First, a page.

Stress is one of the most common ailments affecting Americans these days. A recent Carnegie Mellon University study found that that peoples’ self-reported stress levels have increased by as much as 30% over the last thirty years. It even impacts the economy, as every day in America, one million employees miss work due to workplace stress. To understand why stress affects us so much and what we can do about it, read on:
Top Causes of Stress
According to the American Psychological Association’s American Institute of Stress, most American’s list job pressures, money, and health as the top causes of stress in their lives. Relationships, poor nutrition, and even media overload also appear atop that list. The APA also reports that 77% of people experience physical symptoms brought on by stress in their life and another 73% experience psychological symptoms.
Physical and Mental Results of Stress
Stress can take many forms, though most people report fatigue, headaches, upset stomach, and muscle tension as the most common effects. Stress, and especially chronic stress, can hasten to age, increase risks of heart disease, diabetes, dementia, cancer, and obesity.
Psychologically, many people list anger, irritability, feeling nervous, and lack of energy as common symptoms brought on by stress. Many different parts of the human body are affected by this condition; from the brain and nervous systems to the heart, stomach, muscles, joints, and even the reproductive system. In addition, people under stress are more likely to engage in unhealthy behavior such as abuse of drugs, alcohol, smoking, not exercising, and eating poorly.
Fight or Flight
Neurologists have demonstrated that stress is related to the “fight or flight” response that humans and other animals have developed evolutionarily to cope with threatening situations. Neurotransmitters are released from the adrenal medulla gland in our bodies in response to stress and lead to increased heart rates and alertness, protecting oneself from any hazards or predators.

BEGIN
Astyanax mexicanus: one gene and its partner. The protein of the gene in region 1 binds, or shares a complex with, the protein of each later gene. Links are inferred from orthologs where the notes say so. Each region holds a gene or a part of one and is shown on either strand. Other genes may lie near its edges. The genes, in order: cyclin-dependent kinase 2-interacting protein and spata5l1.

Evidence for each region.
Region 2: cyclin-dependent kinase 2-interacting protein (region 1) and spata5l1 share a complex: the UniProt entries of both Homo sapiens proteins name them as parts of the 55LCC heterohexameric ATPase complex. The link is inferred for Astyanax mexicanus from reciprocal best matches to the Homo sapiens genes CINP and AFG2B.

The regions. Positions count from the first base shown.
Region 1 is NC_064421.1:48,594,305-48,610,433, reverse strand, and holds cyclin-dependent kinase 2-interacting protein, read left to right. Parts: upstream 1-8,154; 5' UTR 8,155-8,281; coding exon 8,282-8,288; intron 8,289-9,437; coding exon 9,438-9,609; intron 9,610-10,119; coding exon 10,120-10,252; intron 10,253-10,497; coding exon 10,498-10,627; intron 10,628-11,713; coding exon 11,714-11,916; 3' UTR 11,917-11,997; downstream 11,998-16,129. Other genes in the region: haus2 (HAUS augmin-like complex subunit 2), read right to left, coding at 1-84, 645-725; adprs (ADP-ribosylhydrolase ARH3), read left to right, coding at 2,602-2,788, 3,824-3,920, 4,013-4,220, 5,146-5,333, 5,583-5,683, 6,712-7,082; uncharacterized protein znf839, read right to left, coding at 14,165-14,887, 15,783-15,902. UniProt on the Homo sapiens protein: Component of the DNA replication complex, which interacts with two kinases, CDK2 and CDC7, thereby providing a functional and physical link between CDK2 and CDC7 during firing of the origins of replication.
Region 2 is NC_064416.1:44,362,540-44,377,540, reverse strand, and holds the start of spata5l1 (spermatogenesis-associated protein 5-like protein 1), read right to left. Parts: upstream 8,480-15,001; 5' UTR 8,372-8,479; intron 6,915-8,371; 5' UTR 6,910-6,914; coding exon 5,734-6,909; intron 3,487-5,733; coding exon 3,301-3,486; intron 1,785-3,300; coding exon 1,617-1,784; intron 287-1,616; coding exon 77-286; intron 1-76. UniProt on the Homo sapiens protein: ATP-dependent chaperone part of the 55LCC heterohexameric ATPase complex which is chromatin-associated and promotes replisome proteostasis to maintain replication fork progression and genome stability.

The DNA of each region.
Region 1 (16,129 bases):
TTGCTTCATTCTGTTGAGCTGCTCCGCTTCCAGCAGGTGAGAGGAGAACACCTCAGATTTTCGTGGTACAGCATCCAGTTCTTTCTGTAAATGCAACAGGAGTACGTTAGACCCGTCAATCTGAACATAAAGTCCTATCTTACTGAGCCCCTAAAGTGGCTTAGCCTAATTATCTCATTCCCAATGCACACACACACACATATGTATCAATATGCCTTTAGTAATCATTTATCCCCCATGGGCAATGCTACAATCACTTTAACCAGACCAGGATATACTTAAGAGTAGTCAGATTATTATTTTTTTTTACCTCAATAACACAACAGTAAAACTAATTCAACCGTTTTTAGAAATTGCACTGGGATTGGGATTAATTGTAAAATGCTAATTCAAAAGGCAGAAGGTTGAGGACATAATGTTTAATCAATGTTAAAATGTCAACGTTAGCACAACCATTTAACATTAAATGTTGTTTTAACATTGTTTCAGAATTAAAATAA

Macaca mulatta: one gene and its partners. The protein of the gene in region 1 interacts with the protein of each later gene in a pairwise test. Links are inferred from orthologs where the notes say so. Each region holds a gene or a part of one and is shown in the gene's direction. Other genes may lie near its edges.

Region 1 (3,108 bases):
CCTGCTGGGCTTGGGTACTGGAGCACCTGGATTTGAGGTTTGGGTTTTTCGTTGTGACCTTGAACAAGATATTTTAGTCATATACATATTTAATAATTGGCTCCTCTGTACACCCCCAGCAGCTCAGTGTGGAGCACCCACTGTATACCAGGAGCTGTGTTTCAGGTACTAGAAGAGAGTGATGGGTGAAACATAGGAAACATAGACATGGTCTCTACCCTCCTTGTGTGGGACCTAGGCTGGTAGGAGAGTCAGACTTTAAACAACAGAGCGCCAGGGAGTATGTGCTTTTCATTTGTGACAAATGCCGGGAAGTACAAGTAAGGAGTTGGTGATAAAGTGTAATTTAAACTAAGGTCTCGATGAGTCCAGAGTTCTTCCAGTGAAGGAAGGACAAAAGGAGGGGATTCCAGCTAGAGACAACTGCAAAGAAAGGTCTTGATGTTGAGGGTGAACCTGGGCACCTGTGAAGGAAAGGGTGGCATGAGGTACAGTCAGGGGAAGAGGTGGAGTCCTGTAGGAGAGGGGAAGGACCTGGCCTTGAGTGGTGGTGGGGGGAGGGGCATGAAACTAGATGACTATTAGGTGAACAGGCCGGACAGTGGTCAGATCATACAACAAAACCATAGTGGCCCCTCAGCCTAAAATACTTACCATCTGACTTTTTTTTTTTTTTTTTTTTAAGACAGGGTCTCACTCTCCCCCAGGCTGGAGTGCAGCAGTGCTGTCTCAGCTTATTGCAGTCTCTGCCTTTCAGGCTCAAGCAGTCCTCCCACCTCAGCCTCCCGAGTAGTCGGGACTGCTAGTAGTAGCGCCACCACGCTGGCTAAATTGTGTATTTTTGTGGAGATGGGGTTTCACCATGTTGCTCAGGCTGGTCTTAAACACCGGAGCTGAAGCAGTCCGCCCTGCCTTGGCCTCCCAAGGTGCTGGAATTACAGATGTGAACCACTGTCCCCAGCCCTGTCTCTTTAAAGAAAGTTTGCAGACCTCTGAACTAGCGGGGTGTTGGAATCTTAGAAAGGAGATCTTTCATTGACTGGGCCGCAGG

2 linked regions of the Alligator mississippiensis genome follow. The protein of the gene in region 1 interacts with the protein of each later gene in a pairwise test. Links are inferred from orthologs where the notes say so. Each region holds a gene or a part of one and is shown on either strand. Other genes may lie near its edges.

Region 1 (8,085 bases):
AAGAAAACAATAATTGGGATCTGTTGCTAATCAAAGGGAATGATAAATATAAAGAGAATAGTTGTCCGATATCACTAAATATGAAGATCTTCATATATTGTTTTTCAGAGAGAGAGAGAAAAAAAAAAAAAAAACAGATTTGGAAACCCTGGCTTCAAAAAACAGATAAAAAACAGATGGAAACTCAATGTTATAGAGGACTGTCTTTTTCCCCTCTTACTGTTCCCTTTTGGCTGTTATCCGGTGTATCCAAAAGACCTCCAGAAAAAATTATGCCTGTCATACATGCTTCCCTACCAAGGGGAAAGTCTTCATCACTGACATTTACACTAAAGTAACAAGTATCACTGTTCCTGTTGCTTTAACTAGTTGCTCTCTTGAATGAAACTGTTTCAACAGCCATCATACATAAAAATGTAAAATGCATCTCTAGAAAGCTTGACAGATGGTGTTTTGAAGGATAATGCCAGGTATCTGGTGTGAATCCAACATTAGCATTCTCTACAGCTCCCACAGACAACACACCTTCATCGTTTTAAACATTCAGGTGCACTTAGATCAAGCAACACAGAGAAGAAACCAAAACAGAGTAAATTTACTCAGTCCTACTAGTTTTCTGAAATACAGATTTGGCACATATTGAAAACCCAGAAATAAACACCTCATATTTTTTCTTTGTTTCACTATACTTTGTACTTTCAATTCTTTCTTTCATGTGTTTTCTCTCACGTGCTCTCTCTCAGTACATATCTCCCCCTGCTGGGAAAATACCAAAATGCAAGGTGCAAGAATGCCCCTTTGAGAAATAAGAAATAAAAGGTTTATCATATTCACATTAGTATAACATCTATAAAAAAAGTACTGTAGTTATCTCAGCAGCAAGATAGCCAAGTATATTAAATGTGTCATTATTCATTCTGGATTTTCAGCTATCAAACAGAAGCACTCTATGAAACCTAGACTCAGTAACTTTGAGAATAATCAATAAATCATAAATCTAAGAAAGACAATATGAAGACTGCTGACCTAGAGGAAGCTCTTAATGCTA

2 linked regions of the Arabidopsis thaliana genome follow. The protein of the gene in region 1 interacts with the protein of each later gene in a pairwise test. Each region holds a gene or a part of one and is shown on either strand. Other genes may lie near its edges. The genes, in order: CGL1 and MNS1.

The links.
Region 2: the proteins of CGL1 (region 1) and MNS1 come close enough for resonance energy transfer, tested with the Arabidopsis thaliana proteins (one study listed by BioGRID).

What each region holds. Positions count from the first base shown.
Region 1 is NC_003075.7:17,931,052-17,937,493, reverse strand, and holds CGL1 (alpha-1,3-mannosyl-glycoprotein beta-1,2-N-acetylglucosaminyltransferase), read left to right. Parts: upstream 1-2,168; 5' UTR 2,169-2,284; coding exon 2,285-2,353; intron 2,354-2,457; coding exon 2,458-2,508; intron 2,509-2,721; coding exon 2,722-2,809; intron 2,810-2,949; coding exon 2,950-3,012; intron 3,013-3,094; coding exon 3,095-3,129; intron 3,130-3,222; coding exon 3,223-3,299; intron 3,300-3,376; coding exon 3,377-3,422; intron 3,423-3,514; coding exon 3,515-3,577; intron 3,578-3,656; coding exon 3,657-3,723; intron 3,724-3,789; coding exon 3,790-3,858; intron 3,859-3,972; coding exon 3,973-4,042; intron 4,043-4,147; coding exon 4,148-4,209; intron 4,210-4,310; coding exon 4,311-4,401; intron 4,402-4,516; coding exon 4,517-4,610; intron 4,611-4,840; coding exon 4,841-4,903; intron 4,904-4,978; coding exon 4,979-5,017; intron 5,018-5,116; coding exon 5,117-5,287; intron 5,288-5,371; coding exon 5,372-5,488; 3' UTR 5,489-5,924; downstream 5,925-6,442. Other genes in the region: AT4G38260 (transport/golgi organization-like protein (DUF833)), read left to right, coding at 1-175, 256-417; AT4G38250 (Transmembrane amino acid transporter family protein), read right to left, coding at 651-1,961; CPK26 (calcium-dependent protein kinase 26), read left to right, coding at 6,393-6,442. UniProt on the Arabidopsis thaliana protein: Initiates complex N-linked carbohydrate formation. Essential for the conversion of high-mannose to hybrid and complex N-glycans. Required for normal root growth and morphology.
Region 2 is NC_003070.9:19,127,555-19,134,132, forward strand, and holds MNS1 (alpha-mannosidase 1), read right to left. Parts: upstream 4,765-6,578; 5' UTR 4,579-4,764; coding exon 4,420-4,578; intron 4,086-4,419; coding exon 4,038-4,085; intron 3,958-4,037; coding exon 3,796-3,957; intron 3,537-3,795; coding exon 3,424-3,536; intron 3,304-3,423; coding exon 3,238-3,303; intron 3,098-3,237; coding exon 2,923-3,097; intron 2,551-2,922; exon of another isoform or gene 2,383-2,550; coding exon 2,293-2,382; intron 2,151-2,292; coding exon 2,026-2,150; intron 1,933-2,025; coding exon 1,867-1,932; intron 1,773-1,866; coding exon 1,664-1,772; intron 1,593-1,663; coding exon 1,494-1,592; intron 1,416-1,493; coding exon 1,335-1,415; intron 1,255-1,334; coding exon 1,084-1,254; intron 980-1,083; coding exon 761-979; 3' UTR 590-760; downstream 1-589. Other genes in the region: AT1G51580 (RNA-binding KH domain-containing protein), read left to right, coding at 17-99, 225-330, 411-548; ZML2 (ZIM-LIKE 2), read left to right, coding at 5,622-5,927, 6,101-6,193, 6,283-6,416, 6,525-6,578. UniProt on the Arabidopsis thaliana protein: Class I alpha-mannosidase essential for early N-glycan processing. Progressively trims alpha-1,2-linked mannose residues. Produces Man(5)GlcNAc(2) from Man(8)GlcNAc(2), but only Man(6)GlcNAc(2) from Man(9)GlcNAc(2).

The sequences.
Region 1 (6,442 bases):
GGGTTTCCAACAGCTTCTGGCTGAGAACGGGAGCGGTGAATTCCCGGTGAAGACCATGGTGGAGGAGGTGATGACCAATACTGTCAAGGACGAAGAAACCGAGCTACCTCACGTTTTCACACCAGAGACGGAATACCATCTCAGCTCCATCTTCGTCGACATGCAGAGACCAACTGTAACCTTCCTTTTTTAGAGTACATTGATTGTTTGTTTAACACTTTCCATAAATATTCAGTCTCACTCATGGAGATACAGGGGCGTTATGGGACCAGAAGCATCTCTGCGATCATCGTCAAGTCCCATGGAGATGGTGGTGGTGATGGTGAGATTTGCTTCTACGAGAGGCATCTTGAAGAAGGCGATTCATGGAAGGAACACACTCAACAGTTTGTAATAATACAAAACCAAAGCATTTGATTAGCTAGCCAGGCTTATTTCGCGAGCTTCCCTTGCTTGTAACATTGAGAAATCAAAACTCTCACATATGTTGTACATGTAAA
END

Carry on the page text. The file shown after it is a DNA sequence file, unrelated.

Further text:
Types of Stress
Small bits of stress, known as acute stress, are exciting and keep us alert and engaged. Think of the last time you had to present in front of a room full of people or got on stage. While a single instance of acute stress may not be harmful, severe acute stress can cause mental health issues such as PTSD (Post-Traumatic Stress Disorder) and sometimes result in physical problems like heart attacks and strokes.
Long term or chronic stress is when acute stress is not dealt with, and so it piles up or lasts for longer periods of time. Chronic stress occurs when your body and mind do not have time to relax and are constantly in a state of stress. Chronic stress can have very negative impacts on peoples’ long and short team health.
How to Manage Stress
A good goal to help mitigate stress is to identify what stresses are causing the most problems or taking the most of your attention in your life. To eliminate stress completely would be impossible, but knowing what triggers stress in your own life will help in dealing with its effects. Some ways to avoid stress include taking time to relax, spending time socializing with friends and family, being more active physically, and eating healthier meals